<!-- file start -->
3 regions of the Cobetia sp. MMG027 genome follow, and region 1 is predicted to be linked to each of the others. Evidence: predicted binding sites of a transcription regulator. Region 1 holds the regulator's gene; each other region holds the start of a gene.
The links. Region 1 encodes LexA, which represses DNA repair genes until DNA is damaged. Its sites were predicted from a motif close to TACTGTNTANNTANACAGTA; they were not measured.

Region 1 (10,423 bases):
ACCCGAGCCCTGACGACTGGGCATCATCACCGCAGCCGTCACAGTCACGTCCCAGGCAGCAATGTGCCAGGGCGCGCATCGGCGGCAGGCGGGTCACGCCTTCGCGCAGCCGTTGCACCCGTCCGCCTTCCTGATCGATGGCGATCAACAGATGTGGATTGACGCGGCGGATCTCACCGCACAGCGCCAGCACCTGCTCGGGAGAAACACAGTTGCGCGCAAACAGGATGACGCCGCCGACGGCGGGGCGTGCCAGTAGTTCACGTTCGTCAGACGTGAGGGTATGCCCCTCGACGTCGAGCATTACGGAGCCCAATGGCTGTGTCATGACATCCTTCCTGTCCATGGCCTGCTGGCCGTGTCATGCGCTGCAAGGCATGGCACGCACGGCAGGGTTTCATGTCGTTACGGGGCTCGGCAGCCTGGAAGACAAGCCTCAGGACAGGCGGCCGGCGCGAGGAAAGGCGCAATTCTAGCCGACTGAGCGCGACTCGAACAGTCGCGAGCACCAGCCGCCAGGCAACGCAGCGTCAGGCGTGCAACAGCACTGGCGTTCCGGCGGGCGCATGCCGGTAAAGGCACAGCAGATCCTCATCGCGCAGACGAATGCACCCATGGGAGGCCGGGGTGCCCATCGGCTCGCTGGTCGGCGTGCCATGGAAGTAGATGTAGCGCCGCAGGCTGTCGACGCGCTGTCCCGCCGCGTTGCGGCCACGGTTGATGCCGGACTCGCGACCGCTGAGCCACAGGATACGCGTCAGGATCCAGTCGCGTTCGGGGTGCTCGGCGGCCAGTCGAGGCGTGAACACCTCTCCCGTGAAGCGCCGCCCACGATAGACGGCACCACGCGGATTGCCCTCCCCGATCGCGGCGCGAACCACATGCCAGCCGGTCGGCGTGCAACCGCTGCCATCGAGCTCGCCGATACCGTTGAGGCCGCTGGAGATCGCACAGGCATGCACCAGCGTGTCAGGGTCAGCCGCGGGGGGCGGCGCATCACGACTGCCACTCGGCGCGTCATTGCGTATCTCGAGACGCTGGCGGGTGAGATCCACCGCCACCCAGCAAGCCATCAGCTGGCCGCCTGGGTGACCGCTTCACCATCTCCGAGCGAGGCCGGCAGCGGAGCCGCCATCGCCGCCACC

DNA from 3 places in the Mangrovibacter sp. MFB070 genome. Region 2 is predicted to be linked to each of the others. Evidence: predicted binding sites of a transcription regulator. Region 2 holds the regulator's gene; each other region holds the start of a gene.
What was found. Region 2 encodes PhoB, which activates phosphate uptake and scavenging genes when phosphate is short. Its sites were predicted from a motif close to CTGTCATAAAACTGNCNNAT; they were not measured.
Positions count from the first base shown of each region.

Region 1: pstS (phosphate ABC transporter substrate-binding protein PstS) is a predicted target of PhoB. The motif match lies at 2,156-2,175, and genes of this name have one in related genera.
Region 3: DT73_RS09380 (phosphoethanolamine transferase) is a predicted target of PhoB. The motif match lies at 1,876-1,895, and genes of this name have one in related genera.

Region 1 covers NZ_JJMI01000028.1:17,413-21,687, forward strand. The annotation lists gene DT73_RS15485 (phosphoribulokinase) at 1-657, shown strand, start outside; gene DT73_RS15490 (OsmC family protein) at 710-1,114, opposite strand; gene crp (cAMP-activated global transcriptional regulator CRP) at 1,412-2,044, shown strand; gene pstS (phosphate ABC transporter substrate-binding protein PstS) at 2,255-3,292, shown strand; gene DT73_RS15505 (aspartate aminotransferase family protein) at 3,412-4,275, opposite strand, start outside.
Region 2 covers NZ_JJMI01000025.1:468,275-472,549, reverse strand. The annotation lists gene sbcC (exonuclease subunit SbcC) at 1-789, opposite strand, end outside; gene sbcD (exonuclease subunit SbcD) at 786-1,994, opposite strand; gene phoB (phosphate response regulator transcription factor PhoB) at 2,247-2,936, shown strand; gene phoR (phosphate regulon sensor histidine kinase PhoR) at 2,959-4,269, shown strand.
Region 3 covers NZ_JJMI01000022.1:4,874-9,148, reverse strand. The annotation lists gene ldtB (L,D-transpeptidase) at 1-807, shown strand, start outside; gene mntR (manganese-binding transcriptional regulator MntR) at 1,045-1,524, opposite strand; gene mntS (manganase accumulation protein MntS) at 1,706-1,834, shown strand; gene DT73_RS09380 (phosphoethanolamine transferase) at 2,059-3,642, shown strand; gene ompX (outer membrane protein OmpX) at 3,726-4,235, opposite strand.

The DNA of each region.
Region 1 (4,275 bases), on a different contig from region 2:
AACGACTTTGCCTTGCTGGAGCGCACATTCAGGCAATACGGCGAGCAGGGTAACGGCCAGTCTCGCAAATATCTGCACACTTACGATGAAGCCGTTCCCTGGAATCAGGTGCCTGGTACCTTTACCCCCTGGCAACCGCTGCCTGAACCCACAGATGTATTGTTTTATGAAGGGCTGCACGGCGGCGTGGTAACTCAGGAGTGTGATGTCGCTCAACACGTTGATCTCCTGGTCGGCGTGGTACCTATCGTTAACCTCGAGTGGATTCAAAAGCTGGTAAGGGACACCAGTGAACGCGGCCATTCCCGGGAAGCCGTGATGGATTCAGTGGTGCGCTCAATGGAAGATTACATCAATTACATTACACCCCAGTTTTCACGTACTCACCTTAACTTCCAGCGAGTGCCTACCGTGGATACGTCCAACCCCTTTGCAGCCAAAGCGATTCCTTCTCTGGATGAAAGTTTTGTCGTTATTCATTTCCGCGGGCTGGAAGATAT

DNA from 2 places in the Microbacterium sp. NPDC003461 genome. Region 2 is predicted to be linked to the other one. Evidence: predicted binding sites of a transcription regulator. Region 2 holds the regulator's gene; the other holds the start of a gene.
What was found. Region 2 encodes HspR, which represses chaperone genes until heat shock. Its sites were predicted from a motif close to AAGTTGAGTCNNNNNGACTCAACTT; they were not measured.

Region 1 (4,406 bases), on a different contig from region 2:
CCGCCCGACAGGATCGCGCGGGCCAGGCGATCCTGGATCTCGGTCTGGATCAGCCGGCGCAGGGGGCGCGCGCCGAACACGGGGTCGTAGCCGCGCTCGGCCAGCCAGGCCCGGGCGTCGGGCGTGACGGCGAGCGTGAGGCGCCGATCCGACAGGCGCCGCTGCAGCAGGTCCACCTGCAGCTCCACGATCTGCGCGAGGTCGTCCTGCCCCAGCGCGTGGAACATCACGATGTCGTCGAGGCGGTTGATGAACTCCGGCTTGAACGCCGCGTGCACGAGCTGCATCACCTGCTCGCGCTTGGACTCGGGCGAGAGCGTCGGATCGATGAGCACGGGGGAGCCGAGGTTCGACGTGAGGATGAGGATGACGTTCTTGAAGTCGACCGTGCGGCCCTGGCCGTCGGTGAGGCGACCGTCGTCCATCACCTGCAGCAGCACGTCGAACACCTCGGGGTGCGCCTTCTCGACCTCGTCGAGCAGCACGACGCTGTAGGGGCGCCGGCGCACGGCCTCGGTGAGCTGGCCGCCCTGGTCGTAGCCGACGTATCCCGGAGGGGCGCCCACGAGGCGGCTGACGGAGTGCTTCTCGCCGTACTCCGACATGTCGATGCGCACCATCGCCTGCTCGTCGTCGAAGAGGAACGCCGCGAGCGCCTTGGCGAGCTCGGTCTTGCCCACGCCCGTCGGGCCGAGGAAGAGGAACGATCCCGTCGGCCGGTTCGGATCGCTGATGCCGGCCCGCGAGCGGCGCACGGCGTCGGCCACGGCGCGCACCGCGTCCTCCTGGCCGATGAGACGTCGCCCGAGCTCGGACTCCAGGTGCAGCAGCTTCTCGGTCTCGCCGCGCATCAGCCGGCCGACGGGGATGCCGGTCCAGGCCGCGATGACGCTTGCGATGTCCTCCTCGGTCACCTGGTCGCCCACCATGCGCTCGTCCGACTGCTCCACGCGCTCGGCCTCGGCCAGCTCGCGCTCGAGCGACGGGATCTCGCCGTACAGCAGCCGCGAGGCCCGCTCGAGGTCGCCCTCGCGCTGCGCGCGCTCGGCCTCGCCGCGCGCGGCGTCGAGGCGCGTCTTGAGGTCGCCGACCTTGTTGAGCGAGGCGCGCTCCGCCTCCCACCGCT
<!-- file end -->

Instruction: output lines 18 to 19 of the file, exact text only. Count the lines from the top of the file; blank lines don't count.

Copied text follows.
Region 1 (4,406 bases), on a different contig from region 2:
CCGCCCGACAGGATCGCGCGGGCCAGGCGATCCTGGATCTCGGTCTGGATCAGCCGGCGCAGGGGGCGCGCGCCGAACACGGGGTCGTAGCCGCGCTCGGCCAGCCAGGCCCGGGCGTCGGGCGTGACGGCGAGCGTGAGGCGCCGATCCGACAGGCGCCGCTGCAGCAGGTCCACCTGCAGCTCCACGATCTGCGCGAGGTCGTCCTGCCCCAGCGCGTGGAACATCACGATGTCGTCGAGGCGGTTGATGAACTCCGGCTTGAACGCCGCGTGCACGAGCTGCATCACCTGCTCGCGCTTGGACTCGGGCGAGAGCGTCGGATCGATGAGCACGGGGGAGCCGAGGTTCGACGTGAGGATGAGGATGACGTTCTTGAAGTCGACCGTGCGGCCCTGGCCGTCGGTGAGGCGACCGTCGTCCATCACCTGCAGCAGCACGTCGAACACCTCGGGGTGCGCCTTCTCGACCTCGTCGAGCAGCACGACGCTGTAGGGGCGCCGGCGCACGGCCTCGGTGAGCTGGCCGCCCTGGTCGTAGCCGACGTATCCCGGAGGGGCGCCCACGAGGCGGCTGACGGAGTGCTTCTCGCCGTACTCCGACATGTCGATGCGCACCATCGCCTGCTCGTCGTCGAAGAGGAACGCCGCGAGCGCCTTGGCGAGCTCGGTCTTGCCCACGCCCGTCGGGCCGAGGAAGAGGAACGATCCCGTCGGCCGGTTCGGATCGCTGATGCCGGCCCGCGAGCGGCGCACGGCGTCGGCCACGGCGCGCACCGCGTCCTCCTGGCCGATGAGACGTCGCCCGAGCTCGGACTCCAGGTGCAGCAGCTTCTCGGTCTCGCCGCGCATCAGCCGGCCGACGGGGATGCCGGTCCAGGCCGCGATGACGCTTGCGATGTCCTCCTCGGTCACCTGGTCGCCCACCATGCGCTCGTCCGACTGCTCCACGCGCTCGGCCTCGGCCAGCTCGCGCTCGAGCGACGGGATCTCGCCGTACAGCAGCCGCGAGGCCCGCTCGAGGTCGCCCTCGCGCTGCGCGCGCTCGGCCTCGCCGCGCGCGGCGTCGAGGCGCGTCTTGAGGTCGCCGACCTTGTTGAGCGAGGCGCGCTCCGCCTCCCACCGCT